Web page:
Beth Lyons’s essay “Real Advocacy within Fantasy Worlds” appears in Writing for Animals.
Q: In what ways has your writing changed as your knowledge and awareness of animals has evolved?
A: I am primarily a genre writer — fantasy and science fiction — and my early work was pre-vegan. I didn’t always include meat eating or animal use in those stories; I didn’t really think about it one way or another. As my understanding of veganism and its impact grew, I was able to use that knowledge to shape stories, and now I find it difficult to include meat-eating, hunting, and animal usage in my writing.
Genre lends itself splendidly to exploring all aspects of veganism, from the impact on the environment and on the human slaughterhouse workers to the sentience of animals, the physical impact to the body from eating animals, and the unsustainability of raising animals for food. My fantasy writing tends to focus more on the physical and emotional damage to humans and animals, my science fiction on the damage to the environment and impracticality of the current meat-based food system.
Q: What is the most important thing you feel writers should keep in mind as they write about animals?
A: “Tell a good story.” If you don’t write a compelling tale with memorable characters, no one will want to read it anyway, and your message and insights will be lost to the audience. This doesn’t mean that vegan values and information have to take a backseat, but the story and characters need room to become what they must. Character motivation, tension, and desire drive the story; all the vegan information you want to give your reader will come, and that illumination is the inevitable result of these characters and situations that you’ve created playing out in their own time and pace.
Q: Which authors/books do you feel do a good job of realistically and compassionately portraying the lives of animals?
A: I was riveted by Karen Joy Fowler’s We Are All Completely Beside Ourselves. The narrator, Rosemary, is human but we feel the depth of her love and loss. In addition, I have to mention Richard Adams. His books Watership Down and The Plague Dogs touched me deeply. He was a master storyteller.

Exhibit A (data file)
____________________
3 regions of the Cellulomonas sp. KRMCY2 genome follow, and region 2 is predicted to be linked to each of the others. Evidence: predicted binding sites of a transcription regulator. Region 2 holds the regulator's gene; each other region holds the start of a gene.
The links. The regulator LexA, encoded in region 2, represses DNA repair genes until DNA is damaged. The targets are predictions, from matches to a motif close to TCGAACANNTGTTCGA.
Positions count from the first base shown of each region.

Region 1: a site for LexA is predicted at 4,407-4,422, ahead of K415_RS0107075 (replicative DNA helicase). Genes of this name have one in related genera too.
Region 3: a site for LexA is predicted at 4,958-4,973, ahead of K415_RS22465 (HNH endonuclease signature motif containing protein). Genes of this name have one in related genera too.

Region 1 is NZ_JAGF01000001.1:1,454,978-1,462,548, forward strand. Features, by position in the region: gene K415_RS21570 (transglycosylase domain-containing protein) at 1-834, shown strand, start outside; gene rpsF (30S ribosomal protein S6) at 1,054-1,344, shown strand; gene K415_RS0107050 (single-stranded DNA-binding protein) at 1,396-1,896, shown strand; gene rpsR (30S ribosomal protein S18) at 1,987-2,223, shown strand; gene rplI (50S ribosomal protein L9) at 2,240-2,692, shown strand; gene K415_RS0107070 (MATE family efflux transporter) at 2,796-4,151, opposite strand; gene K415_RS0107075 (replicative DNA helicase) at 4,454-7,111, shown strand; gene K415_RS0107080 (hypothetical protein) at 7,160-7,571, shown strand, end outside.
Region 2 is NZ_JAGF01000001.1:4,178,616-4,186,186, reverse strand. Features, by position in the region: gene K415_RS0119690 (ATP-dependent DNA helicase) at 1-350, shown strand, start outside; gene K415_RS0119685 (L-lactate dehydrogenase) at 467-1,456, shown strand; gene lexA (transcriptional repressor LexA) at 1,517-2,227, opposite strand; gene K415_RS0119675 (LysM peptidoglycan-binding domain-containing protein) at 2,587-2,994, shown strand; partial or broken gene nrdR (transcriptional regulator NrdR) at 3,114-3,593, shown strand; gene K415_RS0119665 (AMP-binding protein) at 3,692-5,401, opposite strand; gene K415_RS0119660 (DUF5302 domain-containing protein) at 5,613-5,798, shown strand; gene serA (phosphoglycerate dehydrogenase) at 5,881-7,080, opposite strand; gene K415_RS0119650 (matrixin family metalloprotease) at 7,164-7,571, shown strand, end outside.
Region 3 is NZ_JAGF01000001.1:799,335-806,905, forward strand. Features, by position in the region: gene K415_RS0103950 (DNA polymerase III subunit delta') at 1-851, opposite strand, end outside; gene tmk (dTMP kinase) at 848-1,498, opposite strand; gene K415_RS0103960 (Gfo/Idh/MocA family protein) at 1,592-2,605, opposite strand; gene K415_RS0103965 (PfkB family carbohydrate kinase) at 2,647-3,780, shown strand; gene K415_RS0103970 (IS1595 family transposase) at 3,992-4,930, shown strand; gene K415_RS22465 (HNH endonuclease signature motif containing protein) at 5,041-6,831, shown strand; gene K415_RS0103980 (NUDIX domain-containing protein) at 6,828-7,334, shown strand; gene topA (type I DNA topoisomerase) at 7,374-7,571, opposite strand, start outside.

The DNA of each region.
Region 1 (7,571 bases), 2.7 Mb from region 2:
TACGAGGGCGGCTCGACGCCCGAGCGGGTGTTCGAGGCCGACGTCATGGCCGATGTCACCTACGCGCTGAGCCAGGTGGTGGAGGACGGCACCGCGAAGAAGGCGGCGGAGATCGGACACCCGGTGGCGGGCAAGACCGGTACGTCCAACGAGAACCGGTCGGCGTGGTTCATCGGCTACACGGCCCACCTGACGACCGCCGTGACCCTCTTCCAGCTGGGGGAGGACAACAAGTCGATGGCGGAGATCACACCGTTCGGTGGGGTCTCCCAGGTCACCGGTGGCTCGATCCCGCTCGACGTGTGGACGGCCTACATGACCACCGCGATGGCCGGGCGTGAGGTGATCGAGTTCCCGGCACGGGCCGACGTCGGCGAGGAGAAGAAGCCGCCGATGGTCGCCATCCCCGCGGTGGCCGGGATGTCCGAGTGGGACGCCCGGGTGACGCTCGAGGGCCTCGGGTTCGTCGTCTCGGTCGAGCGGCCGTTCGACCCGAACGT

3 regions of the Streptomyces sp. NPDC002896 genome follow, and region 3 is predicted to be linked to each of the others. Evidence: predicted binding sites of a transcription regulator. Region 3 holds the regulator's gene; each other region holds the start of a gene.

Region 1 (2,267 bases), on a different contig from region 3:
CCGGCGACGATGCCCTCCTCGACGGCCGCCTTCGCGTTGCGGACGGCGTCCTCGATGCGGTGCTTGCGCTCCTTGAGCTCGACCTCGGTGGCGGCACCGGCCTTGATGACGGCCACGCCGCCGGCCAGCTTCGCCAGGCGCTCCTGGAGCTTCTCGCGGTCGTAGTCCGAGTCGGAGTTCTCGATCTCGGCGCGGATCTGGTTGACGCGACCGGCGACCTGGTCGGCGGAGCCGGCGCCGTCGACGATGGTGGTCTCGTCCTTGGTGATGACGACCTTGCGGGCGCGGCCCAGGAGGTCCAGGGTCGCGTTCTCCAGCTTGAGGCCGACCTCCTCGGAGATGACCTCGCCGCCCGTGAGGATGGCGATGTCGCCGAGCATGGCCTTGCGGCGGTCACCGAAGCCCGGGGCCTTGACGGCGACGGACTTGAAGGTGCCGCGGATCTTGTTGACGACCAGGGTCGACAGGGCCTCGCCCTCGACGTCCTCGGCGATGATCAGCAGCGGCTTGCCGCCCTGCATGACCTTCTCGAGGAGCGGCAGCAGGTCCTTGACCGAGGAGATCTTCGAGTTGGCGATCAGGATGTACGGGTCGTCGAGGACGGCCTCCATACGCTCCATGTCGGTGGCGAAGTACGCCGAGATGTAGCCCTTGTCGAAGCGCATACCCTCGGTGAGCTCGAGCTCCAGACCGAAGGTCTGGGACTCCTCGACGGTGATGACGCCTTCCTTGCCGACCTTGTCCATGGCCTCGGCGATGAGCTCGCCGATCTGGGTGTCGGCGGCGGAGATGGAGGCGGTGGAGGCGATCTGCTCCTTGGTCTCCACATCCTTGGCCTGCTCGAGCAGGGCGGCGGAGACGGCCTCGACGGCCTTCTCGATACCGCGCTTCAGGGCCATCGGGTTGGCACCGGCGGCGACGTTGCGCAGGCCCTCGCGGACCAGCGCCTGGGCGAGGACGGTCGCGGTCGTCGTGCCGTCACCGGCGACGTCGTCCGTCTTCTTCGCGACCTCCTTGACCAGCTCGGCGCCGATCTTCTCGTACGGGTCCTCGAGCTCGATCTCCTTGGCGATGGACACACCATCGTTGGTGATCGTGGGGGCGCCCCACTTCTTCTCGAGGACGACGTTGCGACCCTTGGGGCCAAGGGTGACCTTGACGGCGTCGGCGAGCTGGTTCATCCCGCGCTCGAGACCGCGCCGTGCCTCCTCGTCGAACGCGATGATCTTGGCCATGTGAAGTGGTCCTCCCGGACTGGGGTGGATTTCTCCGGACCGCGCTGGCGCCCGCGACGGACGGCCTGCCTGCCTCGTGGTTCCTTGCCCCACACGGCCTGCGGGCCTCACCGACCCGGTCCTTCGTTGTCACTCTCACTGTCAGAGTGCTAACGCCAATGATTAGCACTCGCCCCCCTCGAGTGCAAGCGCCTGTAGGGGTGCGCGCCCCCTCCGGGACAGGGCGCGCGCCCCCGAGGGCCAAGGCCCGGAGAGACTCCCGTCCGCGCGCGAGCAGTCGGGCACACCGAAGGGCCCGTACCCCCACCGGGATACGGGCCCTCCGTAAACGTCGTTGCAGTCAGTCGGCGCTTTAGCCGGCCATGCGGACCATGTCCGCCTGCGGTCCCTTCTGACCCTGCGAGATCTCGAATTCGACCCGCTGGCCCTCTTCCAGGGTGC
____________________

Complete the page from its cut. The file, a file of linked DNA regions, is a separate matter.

Q: Your essay addresses the very essential aspect of what fictional characters eat and how to portray this authentically. What authors/books do you most admire for their portrayals of vegan characters?
A: First, there are not enough vegan characters out there! Many novels have vegetarian characters — the Eargon series by Christopher Paolini is a popular example. I also love Ruth Ozeki’s work. But E.D.E Bell’s Spireseeker is a great example of fantasy novel with a true vegan character — main character, even! Beryl is an elf, and in Bell’s universe, elves are vegan. Animal agency and sentience are explored as the novel unfolds, and because veganism is a core part of the elven culture and identity, it comes up again and again as Beryl navigates the world around her.
Beth Lyons is a former English literature teacher, award-winning poet, and traveler who now lives and writes in Portland, Oregon. She is the author of three fantasy novels and three science fiction novellas, all available via Amazon Kindle. In addition, she is a fiction editor, teaches workshops on editing and creative writing, and currently moderates an online writing forum.